Families Found Better Prepared for College
September 11, 2000
Seventy-five percent of parents with children five-year-olds or younger have begun to save for their children's future college expenses, according to a survey commissioned by Fidelity Investments of Boston. Forty-three percent of them started saving before their child was born, the study found. This is a significant shift from ten years ago, when the average parents of college-bound children said they did not start putting money away for college until their children were seven years old, the study found.
Fifty-nine percent of parents with young children expect to have enough money saved to pay for all or most of their child's college expenses and 48 percent of all parents surveyed believe they are saving enough to meet those goals, the survey revealed. The survey also showed, however, that parents' expectations of reaching those goals diminish as a child gets older.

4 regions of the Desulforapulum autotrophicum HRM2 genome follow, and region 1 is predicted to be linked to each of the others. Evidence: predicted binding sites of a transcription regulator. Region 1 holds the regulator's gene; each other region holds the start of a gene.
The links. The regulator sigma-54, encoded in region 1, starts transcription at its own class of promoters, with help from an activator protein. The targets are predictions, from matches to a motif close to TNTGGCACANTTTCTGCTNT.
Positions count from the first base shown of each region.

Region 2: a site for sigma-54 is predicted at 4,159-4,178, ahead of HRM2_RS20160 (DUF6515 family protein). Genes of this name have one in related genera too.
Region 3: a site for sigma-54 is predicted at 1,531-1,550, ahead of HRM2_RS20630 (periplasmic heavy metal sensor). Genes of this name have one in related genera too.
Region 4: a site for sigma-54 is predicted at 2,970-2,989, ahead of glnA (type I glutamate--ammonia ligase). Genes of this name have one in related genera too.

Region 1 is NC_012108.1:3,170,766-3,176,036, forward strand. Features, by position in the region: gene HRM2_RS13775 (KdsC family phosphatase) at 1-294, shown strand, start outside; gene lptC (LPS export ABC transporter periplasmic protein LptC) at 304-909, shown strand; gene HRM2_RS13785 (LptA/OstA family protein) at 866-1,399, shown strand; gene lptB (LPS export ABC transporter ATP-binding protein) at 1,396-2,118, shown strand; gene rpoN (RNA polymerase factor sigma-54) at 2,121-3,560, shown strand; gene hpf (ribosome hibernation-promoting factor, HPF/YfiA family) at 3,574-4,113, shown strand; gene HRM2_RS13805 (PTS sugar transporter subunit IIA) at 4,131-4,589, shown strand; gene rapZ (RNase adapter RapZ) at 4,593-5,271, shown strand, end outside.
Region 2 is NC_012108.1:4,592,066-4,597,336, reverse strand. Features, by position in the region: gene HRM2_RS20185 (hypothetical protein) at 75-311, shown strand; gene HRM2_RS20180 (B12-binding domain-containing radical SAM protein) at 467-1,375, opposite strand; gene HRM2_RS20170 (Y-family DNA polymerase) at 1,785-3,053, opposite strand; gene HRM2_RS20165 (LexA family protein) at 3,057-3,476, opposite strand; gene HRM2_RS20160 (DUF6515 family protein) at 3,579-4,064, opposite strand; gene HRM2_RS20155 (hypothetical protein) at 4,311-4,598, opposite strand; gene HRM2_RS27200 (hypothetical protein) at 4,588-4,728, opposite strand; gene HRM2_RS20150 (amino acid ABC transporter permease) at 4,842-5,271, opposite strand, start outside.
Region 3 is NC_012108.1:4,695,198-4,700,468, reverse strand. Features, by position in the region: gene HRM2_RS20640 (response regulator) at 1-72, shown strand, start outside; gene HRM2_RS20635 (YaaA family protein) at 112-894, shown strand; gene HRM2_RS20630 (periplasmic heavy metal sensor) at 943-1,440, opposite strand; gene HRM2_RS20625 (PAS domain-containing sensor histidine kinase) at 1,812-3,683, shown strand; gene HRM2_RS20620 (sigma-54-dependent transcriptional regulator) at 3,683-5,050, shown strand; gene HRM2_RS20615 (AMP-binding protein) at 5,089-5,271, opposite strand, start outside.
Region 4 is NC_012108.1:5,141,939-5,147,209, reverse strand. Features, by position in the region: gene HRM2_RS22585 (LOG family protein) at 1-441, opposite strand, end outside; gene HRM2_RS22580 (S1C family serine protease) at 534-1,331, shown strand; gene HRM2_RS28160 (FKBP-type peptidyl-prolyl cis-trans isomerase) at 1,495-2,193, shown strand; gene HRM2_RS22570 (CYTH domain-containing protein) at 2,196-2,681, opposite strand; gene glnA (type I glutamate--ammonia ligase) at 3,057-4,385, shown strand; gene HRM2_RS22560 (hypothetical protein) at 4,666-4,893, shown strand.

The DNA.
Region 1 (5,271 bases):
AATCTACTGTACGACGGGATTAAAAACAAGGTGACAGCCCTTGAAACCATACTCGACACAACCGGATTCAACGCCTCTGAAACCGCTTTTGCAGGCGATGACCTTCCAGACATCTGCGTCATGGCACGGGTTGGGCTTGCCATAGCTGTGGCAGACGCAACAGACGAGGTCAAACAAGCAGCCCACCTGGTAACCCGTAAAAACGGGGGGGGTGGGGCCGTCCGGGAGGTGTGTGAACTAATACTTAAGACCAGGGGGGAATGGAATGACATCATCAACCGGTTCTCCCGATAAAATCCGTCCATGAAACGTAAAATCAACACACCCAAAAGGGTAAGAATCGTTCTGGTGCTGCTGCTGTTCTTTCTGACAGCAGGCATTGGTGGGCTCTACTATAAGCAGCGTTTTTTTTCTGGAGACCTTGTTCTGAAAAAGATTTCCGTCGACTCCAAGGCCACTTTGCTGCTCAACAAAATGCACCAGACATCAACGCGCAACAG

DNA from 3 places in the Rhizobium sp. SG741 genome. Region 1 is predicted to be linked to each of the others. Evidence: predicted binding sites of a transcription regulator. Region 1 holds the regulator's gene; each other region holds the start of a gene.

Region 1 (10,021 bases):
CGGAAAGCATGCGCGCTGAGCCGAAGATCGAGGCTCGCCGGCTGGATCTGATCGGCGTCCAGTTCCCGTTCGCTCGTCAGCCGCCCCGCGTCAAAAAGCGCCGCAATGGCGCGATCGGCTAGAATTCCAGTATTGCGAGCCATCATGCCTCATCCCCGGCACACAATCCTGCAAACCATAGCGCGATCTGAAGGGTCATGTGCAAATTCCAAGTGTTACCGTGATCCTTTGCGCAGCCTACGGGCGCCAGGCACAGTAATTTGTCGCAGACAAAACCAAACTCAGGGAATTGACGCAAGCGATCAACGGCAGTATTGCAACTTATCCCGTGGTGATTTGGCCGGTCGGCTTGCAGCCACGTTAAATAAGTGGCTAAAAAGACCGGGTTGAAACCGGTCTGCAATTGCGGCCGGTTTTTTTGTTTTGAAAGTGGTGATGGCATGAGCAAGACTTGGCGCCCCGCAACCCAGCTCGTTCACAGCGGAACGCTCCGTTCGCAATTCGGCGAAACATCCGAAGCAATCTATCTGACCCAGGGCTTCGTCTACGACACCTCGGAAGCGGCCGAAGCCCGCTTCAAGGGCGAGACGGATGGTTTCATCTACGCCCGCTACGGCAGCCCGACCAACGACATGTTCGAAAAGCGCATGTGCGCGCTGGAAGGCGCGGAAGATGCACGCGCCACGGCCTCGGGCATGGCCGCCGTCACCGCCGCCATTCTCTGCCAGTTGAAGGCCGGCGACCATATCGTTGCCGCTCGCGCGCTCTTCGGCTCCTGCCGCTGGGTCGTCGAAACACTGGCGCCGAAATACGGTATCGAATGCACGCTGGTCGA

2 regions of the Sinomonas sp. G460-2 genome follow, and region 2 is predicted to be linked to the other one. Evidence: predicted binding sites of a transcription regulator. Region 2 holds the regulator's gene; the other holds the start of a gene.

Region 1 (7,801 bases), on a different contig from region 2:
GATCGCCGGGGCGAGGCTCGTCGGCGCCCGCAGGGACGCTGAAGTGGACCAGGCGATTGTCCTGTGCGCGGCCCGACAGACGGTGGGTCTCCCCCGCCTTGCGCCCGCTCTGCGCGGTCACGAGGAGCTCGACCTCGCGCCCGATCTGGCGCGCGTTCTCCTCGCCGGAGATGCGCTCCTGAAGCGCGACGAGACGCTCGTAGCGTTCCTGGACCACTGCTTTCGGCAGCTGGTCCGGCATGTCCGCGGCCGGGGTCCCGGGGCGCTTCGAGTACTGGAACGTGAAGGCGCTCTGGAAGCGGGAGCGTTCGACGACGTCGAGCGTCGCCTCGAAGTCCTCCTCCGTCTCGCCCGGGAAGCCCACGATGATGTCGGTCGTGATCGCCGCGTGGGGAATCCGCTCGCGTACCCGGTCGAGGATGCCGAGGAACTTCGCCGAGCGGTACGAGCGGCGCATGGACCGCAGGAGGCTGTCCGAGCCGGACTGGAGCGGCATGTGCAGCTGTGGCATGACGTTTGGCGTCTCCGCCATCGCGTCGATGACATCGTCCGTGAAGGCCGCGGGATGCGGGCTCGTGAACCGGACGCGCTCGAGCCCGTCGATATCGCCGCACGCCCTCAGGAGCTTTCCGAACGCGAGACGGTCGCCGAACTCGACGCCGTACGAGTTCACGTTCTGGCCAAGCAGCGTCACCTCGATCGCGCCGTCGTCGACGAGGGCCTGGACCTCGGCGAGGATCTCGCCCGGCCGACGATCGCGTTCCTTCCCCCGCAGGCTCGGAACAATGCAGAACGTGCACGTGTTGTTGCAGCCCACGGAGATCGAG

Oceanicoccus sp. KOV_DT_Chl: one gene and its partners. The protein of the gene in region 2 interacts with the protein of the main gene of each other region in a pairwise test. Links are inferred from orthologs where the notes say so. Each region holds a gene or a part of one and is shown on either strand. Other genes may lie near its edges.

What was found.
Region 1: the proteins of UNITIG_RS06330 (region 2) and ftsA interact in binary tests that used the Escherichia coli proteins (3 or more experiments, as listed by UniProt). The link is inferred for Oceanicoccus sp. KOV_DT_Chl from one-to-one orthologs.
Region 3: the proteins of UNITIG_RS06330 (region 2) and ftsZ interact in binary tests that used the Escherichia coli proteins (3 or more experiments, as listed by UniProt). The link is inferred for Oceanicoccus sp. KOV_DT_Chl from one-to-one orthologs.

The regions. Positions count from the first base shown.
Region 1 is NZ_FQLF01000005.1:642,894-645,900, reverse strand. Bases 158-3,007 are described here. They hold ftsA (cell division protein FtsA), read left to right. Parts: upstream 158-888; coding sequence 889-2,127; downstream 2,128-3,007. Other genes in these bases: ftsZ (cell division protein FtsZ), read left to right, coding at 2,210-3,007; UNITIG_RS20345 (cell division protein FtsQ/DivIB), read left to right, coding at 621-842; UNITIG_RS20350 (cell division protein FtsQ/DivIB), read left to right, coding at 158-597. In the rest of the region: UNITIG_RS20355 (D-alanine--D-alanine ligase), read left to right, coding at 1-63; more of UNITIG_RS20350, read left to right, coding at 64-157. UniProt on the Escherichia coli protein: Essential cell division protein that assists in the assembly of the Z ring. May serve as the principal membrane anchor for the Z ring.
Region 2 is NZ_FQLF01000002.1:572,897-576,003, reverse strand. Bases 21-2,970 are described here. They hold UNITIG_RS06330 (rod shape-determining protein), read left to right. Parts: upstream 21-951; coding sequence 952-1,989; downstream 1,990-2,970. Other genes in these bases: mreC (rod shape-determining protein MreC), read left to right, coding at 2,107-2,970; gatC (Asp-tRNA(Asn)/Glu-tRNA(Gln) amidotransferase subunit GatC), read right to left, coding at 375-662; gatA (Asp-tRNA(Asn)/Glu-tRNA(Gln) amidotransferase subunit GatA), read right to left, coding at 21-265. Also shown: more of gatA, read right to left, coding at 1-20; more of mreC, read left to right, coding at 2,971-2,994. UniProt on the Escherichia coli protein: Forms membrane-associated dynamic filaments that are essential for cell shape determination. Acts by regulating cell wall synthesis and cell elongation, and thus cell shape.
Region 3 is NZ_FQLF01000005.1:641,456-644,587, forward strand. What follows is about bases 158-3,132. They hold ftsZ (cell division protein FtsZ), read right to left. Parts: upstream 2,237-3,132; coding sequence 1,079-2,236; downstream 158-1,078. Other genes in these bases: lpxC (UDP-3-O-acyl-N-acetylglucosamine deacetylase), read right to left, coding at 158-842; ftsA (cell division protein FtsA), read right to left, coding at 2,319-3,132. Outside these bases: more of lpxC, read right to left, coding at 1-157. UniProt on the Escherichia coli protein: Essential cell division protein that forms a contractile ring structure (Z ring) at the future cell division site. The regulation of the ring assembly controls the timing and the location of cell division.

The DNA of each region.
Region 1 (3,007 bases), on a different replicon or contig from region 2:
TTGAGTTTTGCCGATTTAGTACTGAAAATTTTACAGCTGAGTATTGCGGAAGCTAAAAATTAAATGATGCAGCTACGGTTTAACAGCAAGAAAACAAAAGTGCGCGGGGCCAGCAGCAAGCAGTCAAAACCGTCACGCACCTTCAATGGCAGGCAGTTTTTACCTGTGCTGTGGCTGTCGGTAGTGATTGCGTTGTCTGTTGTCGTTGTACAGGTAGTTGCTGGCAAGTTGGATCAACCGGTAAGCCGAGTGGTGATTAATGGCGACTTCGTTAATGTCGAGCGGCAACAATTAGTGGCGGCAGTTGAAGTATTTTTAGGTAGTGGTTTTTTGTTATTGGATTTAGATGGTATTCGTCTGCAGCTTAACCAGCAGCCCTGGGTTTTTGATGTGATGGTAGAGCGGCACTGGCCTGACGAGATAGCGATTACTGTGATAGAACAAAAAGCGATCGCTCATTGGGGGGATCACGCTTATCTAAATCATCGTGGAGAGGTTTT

Parents with college-bound children of all ages in the survey agreed that starting to save as early as possible, saving regularly, making weekly or monthly deposits, and dedicating an account specifically for college so that college funds are not co-mingled with funds for retirement or a new home, are the best strategies for saving for college. The survey, conducted in May and June, of 380 parents of college-bound children, was by Richard Day Research and Bruskin/ Audits & Surveys Worldwide.